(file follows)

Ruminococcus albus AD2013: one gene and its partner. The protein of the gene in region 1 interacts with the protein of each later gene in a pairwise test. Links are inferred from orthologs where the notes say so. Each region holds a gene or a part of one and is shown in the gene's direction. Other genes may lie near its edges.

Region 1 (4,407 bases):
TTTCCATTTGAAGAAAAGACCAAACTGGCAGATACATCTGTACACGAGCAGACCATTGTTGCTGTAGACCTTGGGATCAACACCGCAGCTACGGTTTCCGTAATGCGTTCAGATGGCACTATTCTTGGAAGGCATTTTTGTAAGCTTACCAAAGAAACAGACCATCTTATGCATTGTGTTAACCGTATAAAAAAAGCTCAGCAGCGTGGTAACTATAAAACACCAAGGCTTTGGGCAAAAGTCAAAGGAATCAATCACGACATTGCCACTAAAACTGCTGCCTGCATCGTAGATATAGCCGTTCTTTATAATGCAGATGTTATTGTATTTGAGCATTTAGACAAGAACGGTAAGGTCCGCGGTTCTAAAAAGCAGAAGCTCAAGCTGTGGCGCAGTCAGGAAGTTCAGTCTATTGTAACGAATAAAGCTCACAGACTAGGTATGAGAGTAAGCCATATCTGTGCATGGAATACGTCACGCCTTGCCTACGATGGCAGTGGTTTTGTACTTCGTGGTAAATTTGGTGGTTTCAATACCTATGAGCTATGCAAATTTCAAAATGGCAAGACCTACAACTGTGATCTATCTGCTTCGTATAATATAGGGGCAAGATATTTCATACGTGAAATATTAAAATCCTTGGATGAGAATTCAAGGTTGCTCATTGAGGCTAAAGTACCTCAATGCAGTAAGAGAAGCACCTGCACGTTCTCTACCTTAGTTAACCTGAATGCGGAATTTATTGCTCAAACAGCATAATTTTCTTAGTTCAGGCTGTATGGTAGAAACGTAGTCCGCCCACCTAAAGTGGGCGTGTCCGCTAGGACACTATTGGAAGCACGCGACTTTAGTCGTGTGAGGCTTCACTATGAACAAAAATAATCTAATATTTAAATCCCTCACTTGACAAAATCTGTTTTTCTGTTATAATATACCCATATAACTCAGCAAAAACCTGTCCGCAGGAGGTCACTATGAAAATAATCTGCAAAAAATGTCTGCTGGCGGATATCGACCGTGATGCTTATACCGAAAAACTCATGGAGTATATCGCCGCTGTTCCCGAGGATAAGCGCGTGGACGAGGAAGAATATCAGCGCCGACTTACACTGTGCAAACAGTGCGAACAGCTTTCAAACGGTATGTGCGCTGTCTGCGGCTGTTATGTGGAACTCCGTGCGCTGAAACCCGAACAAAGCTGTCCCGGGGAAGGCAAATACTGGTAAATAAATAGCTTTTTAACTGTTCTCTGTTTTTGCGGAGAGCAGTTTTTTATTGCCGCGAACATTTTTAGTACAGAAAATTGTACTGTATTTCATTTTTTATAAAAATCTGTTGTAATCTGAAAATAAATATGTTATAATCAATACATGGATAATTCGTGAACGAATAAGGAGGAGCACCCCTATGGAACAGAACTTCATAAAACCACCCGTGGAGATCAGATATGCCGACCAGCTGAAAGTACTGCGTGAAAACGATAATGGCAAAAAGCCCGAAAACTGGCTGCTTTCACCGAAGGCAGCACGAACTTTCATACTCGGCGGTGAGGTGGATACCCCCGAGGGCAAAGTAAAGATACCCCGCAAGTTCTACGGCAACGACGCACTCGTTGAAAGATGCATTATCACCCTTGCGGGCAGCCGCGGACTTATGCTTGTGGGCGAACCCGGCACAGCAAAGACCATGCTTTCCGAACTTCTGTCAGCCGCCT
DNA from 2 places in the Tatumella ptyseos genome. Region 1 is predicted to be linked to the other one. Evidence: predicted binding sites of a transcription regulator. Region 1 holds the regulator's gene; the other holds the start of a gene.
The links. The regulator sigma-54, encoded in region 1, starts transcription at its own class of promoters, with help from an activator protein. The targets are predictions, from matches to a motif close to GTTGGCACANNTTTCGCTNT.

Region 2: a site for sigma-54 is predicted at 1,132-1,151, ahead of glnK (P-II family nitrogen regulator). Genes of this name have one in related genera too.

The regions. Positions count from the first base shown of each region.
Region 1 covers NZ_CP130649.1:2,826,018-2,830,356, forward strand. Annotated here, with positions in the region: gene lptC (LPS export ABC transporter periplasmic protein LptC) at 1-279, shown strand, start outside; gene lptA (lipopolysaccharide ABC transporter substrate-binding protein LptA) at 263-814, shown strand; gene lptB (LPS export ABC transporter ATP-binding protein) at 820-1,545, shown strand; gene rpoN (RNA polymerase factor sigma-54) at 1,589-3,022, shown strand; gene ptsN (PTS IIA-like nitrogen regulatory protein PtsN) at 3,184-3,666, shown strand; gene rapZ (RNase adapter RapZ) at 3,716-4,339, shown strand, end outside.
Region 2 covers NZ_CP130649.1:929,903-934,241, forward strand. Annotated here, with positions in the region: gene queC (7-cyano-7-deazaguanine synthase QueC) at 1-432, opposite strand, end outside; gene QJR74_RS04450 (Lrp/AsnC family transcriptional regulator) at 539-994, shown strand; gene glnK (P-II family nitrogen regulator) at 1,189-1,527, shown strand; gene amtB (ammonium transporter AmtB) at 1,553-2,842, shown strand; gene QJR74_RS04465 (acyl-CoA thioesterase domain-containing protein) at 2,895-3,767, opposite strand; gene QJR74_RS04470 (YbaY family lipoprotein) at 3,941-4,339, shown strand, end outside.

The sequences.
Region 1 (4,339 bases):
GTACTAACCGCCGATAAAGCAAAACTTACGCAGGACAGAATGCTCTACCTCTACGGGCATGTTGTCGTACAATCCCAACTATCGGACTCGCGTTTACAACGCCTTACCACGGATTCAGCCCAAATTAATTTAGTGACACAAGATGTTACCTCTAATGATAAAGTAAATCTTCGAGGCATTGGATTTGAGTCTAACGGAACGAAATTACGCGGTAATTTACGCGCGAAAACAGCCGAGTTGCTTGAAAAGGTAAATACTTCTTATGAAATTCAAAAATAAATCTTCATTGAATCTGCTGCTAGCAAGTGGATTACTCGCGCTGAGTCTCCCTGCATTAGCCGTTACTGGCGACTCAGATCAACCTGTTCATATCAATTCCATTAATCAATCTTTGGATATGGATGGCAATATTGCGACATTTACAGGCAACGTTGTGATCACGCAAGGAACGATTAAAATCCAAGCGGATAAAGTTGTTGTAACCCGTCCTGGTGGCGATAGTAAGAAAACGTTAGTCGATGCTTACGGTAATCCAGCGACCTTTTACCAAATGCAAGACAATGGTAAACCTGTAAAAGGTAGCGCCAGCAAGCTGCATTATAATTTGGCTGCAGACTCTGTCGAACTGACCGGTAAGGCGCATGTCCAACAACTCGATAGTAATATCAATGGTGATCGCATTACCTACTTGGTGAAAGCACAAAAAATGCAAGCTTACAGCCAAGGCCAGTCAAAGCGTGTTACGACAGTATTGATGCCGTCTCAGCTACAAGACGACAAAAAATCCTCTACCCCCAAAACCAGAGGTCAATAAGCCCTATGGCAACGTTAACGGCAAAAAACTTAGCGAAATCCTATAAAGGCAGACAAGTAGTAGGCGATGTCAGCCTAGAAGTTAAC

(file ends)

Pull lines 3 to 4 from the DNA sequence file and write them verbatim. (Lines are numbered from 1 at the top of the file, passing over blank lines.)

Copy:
TTTCCATTTGAAGAAAAGACCAAACTGGCAGATACATCTGTACACGAGCAGACCATTGTTGCTGTAGACCTTGGGATCAACACCGCAGCTACGGTTTCCGTAATGCGTTCAGATGGCACTATTCTTGGAAGGCATTTTTGTAAGCTTACCAAAGAAACAGACCATCTTATGCATTGTGTTAACCGTATAAAAAAAGCTCAGCAGCGTGGTAACTATAAAACACCAAGGCTTTGGGCAAAAGTCAAAGGAATCAATCACGACATTGCCACTAAAACTGCTGCCTGCATCGTAGATATAGCCGTTCTTTATAATGCAGATGTTATTGTATTTGAGCATTTAGACAAGAACGGTAAGGTCCGCGGTTCTAAAAAGCAGAAGCTCAAGCTGTGGCGCAGTCAGGAAGTTCAGTCTATTGTAACGAATAAAGCTCACAGACTAGGTATGAGAGTAAGCCATATCTGTGCATGGAATACGTCACGCCTTGCCTACGATGGCAGTGGTTTTGTACTTCGTGGTAAATTTGGTGGTTTCAATACCTATGAGCTATGCAAATTTCAAAATGGCAAGACCTACAACTGTGATCTATCTGCTTCGTATAATATAGGGGCAAGATATTTCATACGTGAAATATTAAAATCCTTGGATGAGAATTCAAGGTTGCTCATTGAGGCTAAAGTACCTCAATGCAGTAAGAGAAGCACCTGCACGTTCTCTACCTTAGTTAACCTGAATGCGGAATTTATTGCTCAAACAGCATAATTTTCTTAGTTCAGGCTGTATGGTAGAAACGTAGTCCGCCCACCTAAAGTGGGCGTGTCCGCTAGGACACTATTGGAAGCACGCGACTTTAGTCGTGTGAGGCTTCACTATGAACAAAAATAATCTAATATTTAAATCCCTCACTTGACAAAATCTGTTTTTCTGTTATAATATACCCATATAACTCAGCAAAAACCTGTCCGCAGGAGGTCACTATGAAAATAATCTGCAAAAAATGTCTGCTGGCGGATATCGACCGTGATGCTTATACCGAAAAACTCATGGAGTATATCGCCGCTGTTCCCGAGGATAAGCGCGTGGACGAGGAAGAATATCAGCGCCGACTTACACTGTGCAAACAGTGCGAACAGCTTTCAAACGGTATGTGCGCTGTCTGCGGCTGTTATGTGGAACTCCGTGCGCTGAAACCCGAACAAAGCTGTCCCGGGGAAGGCAAATACTGGTAAATAAATAGCTTTTTAACTGTTCTCTGTTTTTGCGGAGAGCAGTTTTTTATTGCCGCGAACATTTTTAGTACAGAAAATTGTACTGTATTTCATTTTTTATAAAAATCTGTTGTAATCTGAAAATAAATATGTTATAATCAATACATGGATAATTCGTGAACGAATAAGGAGGAGCACCCCTATGGAACAGAACTTCATAAAACCACCCGTGGAGATCAGATATGCCGACCAGCTGAAAGTACTGCGTGAAAACGATAATGGCAAAAAGCCCGAAAACTGGCTGCTTTCACCGAAGGCAGCACGAACTTTCATACTCGGCGGTGAGGTGGATACCCCCGAGGGCAAAGTAAAGATACCCCGCAAGTTCTACGGCAACGACGCACTCGTTGAAAGATGCATTATCACCCTTGCGGGCAGCCGCGGACTTATGCTTGTGGGCGAACCCGGCACAGCAAAGACCATGCTTTCCGAACTTCTGTCAGCCGCCT
DNA from 2 places in the Tatumella ptyseos genome. Region 1 is predicted to be linked to the other one. Evidence: predicted binding sites of a transcription regulator. Region 1 holds the regulator's gene; the other holds the start of a gene.